Signs of change: thinking through The National
Six years on since the first edition of The National opened at the Art Gallery of New South Wales, Carriageworks, and the Museum of Contemporary Art Australia (MCA), and the world has changed. It might seem an obvious thing to declare, but this relatively short period of time has been riven by upheavals of a magnitude that was inconceivable back in 2017. As I write this text, the pandemic is re-intensifying and the multiple social, political, and environmental crises that have marked this span of time continue to reverberate with local and global consequences. Even time itself seems to be changing unpredictably, as we emerge warily from a period of restriction and now find ourselves accelerating at an unnerving pace and with a renewed sense of urgency.
Over the past 12 months, my own research for The National 4: Australian Art Now has taken some unexpected detours and undergone several rounds of recalibration, coinciding with a time when the art world in Australia has been finding its feet again after years of delays and disconnections. Grounded in conversations with artists and studio visits across the country and beyond, the questions we have circled back to are varied and generative: What does it mean to be Australian in an increasingly connected and globalised art world? How does the current socio-political landscape manifest (or not, as the case may be) in the art being made by Australian artists today? What do they make of the prevailing conditions of uncertainty and instability? How do the ideas that they generate cut through the complex conditions that characterise contemporary Australia, and how do they suggest new ways of seeing and being?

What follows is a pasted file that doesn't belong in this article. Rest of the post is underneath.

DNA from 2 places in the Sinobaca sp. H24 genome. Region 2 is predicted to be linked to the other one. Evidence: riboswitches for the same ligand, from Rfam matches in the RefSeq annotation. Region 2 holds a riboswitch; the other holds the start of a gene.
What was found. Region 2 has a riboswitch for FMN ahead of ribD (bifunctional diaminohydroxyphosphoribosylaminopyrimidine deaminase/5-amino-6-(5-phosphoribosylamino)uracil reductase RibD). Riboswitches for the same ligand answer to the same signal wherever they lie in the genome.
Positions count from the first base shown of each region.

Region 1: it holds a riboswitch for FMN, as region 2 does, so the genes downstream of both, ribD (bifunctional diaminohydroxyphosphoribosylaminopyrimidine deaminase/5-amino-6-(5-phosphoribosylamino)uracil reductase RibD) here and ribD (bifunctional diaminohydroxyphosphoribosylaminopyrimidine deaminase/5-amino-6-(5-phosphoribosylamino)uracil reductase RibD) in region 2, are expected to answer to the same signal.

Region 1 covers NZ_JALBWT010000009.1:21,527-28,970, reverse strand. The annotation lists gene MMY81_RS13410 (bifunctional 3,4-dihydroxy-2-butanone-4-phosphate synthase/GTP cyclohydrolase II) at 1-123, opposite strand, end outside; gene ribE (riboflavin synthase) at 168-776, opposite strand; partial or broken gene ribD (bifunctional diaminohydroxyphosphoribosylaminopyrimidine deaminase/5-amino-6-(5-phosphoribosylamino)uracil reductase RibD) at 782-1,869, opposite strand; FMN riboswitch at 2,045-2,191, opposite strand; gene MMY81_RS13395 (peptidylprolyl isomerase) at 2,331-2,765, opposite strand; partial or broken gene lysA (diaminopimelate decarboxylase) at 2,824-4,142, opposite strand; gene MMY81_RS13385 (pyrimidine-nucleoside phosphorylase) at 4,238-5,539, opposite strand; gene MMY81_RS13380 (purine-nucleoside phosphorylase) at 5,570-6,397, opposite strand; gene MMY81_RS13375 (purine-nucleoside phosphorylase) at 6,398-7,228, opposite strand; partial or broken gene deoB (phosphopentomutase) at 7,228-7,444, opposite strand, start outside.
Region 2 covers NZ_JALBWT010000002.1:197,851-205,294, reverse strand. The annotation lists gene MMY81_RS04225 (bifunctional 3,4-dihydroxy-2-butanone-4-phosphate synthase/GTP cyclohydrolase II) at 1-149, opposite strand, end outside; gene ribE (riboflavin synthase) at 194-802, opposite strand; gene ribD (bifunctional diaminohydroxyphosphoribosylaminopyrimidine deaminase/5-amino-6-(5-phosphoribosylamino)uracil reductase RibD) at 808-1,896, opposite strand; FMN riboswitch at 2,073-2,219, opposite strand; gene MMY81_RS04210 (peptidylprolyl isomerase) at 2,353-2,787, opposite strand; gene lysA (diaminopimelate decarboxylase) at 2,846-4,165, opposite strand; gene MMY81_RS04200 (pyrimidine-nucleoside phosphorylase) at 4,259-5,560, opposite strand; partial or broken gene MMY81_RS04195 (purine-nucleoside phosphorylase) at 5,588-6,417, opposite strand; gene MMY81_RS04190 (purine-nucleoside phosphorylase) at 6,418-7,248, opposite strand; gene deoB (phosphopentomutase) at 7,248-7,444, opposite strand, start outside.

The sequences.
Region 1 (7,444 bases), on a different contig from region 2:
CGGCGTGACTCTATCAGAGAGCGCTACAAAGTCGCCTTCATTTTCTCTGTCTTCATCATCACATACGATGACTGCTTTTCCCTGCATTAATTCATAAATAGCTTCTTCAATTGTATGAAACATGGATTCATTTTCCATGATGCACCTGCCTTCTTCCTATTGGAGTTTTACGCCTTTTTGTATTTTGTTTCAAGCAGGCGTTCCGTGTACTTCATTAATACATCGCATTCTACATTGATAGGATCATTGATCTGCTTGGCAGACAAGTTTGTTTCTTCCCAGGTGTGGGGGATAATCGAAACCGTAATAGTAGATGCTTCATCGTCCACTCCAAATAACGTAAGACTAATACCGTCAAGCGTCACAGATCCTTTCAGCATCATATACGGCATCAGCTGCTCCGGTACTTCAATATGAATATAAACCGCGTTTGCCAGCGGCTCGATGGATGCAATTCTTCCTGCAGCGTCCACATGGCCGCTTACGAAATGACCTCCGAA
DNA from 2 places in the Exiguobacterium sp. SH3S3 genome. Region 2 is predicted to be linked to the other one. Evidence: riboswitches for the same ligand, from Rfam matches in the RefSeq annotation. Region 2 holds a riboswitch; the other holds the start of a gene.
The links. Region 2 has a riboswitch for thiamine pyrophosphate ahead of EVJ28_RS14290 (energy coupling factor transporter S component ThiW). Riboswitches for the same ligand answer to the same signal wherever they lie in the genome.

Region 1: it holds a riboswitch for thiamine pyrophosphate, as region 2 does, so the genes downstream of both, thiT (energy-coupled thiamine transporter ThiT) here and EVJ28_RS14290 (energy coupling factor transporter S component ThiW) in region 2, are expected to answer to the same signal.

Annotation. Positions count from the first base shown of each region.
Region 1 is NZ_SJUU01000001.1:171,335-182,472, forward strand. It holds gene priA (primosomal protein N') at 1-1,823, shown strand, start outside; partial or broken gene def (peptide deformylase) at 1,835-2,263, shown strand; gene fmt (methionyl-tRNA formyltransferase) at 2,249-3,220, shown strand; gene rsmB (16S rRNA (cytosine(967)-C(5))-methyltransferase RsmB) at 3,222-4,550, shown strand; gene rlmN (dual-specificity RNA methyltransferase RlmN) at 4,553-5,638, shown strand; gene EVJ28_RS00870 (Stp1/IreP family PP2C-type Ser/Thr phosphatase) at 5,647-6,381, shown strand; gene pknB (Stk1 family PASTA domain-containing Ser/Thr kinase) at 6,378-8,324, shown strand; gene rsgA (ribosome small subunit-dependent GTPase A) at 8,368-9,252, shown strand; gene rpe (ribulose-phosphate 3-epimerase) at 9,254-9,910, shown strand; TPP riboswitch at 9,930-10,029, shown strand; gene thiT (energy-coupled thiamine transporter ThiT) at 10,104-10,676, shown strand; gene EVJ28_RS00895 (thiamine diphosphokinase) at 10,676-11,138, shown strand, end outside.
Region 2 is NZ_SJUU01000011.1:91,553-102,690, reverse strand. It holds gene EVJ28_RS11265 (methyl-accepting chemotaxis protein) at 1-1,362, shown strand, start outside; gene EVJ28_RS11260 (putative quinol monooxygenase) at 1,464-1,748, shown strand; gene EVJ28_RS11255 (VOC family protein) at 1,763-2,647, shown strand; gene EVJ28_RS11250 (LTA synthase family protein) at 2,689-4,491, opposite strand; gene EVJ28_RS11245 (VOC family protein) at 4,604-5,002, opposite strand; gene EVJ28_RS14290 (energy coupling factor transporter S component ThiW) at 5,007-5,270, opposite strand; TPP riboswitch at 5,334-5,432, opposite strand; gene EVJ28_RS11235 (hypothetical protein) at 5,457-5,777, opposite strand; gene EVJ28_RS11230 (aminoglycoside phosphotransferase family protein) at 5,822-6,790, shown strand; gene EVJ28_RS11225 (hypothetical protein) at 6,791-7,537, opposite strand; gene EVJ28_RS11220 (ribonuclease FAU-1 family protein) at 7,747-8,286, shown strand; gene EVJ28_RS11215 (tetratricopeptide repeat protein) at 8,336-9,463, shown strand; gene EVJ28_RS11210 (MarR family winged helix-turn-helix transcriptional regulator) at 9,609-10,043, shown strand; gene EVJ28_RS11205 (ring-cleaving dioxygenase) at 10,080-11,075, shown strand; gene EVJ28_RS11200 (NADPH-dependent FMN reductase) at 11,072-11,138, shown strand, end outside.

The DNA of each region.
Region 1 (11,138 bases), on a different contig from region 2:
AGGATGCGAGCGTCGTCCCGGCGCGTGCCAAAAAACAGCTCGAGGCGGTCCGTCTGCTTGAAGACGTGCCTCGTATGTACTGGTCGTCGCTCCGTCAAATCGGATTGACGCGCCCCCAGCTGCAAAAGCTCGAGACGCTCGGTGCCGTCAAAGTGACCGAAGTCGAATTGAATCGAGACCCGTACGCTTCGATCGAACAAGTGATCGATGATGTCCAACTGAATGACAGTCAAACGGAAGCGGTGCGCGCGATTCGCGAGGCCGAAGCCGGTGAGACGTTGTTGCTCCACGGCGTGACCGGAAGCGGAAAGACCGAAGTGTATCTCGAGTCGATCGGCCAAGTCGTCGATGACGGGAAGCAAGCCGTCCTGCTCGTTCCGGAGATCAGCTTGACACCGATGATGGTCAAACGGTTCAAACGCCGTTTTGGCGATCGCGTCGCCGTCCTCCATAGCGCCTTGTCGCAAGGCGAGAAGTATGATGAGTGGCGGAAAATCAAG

Thirteen artists and two collectives feature in The National 4 at the MCA. They include established artists with extensive exhibition histories and others at the beginning of their careers, in some cases not long out of art school. They include artists I’ve worked with previously, some whose careers I’ve followed for many years but with whom I’d not yet had the chance to work, and others who were new discoveries for me when I started my research for this project. The National 4 includes works that are as varied in their format and media as they are in their intent, including new works made especially for the occasion and recent works that, in many cases, have resulted from long gestation periods and intensive studio time during successive lockdowns in recent years. There are artists in this year’s exhibition who live and work in the major cities around the country, and others who live in remote communities. Some live and work beyond our shores (either periodically or permanently) in places including Aotearoa New Zealand, Canada, Cambodia, Malaysia, the Netherlands, Samoa, Thailand, Tonga, and the United States. Collectively, these artists represent diverse aesthetic, cultural, and methodological perspectives.
Like past editions of The National, the fourth iteration does not attempt to offer a definition of, or identifiable position on, contemporary Australian art. This might seem at odds with an exhibition whose remit is to represent the art of ‘here and now,’ and particularly one with such a loaded exhibition title as The National. However, as the curators of the first exhibition cautioned in their introductory statement in 2017, ‘The intention [of the exhibition] is not . . . to attempt to encapsulate, delineate or define contemporary art in Australia through a set of shared characteristics or conditions.’ (1) This principle remains true for The National 4, and its emphasis on transnationalism, one of the defining characteristics of the exhibition at the MCA, casts any fixed notion of ‘Australian-ness’ or ‘Australian’ art into doubt. Indeed, several artists’ works in the exhibition challenge the very idea of nationhood, and speak to different notions of country or belonging, bringing other forms of community into view.